Step 2 – One of the tests used to see if memory had got worse or better was the Mini Mental State Exam (MMSE). The trouble it’s a virtually useless test in looking for subtle changes in memory or cognition. The maximum MMSE score is 30. Most older people will average a score of 28. Your score would have to drop to 25 or below to be suspected of pre-dementia. If you take normal people they’d actually have to have a massive and rapid decline into pre-dementia to pick up a significant change on the MMSE within five years, let alone three months.. We know the MMSE declines, on average, by only 0.1 per year in healthy older people. So, in five years you’d expect a decline of no more than 0.5. But there are no half scores on the MMSE so you’d probably see nothing. So if, in normal ageing, your score drops from 28 to 27.5 you would report no meaningful change in cognition.
Guess what? There was no significant change in MMSE scores in those taking B vitamins. A much better test would be something like Food for the Brain’s Cognitive Function Test which sensitively measures the four critical aspects of cognition known to decline in those who develop pre-dementia.
Step 3 – But, you might wonder, even if the B vitamin takers had no improvement in their MMSE scores, what happened to those not on B vitamins, taking placebos? Of course we need to know. Well, the authors don’t tell you! This is an example of the non-disclosure of data that has got the CTT group into such deep trouble.
If, for example, the placebo takers’ MMSE scores got worse by 0.5, which is what you’d expect, but stayed the same in those taking B vitamins then you would say the B vitamins stopped or delayed memory decline, but didn’t actually improve memory. That’s kind of what you might expect or hope for. If they too stayed the same, even in the placebo group, you’d realise the memory test was just too insensitive. If, as is likely for normal elderly, the scores in those taking placebo, showed no significant decline over time, then of course you cannot expect B vitamins to slow decline. Come clean VTT – gives us your placebo results!
Step 4 – Now, the paper says that B vitamins did lower homocysteine levels by 26%, but didn’t change the memory scores. The implication here is that, yes, we concede that homocysteine may be a marker for dementia risk, and B vitamins do lower it, but they don’t improve memory, so homocysteine can’t be part of the cause. That’s a perfect argument for killing off further research on B vitamins and championing potential drugs. ‘Potential’ might be too strong a word because there are none, not one, in the pipeline that show any clinical evidence of benefit, except a tiny benefit in one study in those 1 per cent of Alzheimer’s sufferers, who develop it due to a very rare combination of genes. Around $50 billion spent without a single effective or marketable discovery!
Now, the VTT obviously have the homocysteine data – that’s how they worked out the 26% drop. But they don’t do the most obvious thing with that data, given that it is already established that those with mild cognitive impairment and homocysteine above 11mcmol/L get better on B vitamins.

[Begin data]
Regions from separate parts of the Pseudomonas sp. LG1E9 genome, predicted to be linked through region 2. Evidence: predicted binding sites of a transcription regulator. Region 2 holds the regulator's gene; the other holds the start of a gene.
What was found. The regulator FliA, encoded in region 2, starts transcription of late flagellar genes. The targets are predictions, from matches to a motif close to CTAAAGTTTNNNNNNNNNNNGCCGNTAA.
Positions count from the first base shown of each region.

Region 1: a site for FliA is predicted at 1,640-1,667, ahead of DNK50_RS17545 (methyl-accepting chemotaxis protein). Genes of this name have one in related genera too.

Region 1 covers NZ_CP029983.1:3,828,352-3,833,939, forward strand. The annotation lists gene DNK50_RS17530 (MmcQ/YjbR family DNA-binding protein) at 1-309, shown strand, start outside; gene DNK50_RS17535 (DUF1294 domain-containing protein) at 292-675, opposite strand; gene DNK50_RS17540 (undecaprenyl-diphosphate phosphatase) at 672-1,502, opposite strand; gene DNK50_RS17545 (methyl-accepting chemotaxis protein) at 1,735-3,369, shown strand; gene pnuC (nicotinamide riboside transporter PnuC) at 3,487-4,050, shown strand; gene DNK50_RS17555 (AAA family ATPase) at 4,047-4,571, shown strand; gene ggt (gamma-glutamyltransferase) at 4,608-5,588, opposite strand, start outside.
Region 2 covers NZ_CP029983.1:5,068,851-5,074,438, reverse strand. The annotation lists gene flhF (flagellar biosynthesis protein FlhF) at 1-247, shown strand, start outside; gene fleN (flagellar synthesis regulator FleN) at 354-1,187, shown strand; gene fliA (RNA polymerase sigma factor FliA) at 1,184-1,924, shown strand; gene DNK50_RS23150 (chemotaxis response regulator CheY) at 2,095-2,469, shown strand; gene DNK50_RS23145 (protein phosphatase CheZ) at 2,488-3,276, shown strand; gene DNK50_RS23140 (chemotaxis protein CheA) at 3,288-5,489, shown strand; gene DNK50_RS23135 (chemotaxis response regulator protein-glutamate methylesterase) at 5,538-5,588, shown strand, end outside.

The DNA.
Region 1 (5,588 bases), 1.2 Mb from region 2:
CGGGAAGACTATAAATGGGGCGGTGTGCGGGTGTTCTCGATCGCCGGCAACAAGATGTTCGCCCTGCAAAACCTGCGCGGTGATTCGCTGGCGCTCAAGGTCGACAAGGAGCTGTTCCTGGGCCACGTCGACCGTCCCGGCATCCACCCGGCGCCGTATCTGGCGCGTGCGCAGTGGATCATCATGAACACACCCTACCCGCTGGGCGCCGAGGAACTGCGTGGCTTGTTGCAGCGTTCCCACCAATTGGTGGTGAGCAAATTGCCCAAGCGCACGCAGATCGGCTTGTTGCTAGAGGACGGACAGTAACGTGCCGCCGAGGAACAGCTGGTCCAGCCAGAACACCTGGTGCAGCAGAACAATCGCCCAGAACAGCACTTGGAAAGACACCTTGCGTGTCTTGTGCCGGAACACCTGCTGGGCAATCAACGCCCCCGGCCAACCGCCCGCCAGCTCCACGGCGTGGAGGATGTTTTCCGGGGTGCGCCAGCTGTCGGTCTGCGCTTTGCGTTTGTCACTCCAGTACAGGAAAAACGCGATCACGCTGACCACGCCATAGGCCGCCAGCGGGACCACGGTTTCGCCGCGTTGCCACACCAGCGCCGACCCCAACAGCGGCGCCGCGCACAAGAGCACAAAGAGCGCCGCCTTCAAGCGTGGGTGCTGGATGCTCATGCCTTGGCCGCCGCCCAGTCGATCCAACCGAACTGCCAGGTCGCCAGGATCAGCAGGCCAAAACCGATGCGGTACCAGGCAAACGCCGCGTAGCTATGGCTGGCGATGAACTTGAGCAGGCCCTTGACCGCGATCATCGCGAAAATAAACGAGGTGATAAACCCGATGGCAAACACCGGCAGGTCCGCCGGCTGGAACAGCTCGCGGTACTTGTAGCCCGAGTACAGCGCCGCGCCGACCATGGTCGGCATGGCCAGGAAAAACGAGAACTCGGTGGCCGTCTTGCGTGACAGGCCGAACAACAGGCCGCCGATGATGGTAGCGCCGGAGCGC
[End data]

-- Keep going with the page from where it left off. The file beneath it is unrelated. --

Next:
That is to divide the study population into those starting with a high, medium or low homocysteine level. For example, while overall there was no significant improvement in MMSE scores what happened to those who started with higher homocysteine levels? This is such an obvious thing to do these intelligent people can’t surely have just not thought to do it? Come on VTT, use your homocysteine data!
Step 5 – Of course, if your aim is to kill off B vitamin treatment, and you know people are well aware of the positive studies with B vitamins, you can’t just pretend they don’t exist. You’ve got to say something, even if you find an excuse to not include them in your analysis, as VTT did by excluding any studies of anyone with memory problems.
Here’s how they do it. In the final page they say “the claims that lowering homocysteine can prevent cognitive aging (10, 36, 37) within just a few years of treatment are not supported by the present meta-analysis.” These are the three unquestionable studies (Durga, De Jager, Douaud and also Smith) that showed significant effects on memory in those given B vitamins. These were not ‘claims’. They were actual study results. These authors specifically showed that in those with raised homocysteine, supplementing B vitamins at the right dose both substantially slow cognitive decline and the rate of brain shrinkage. The VTT group are misrepresenting these studies. Was that a mistake or on purpose? What do you think?
I am personally appalled that the VTT, just like the CTT, think they can get away with such biased and incomplete manipulation of data! But the trouble is that 99% of people – media, policy makers and doctors – will just read the front page. And that’s the point. The hatchet job well done. The seed of doubt firmly sown, the effect of which is to keep the path clear for drugs and to delay as much as possible people who need it from receiving B vitamin treatment. It is, in my opinion, the immoral use of science.
If you would like us to keep sharing important findings with you, exposing the misuse of science, and demanding that government agencies put the right prevention policies in place please support Plan B.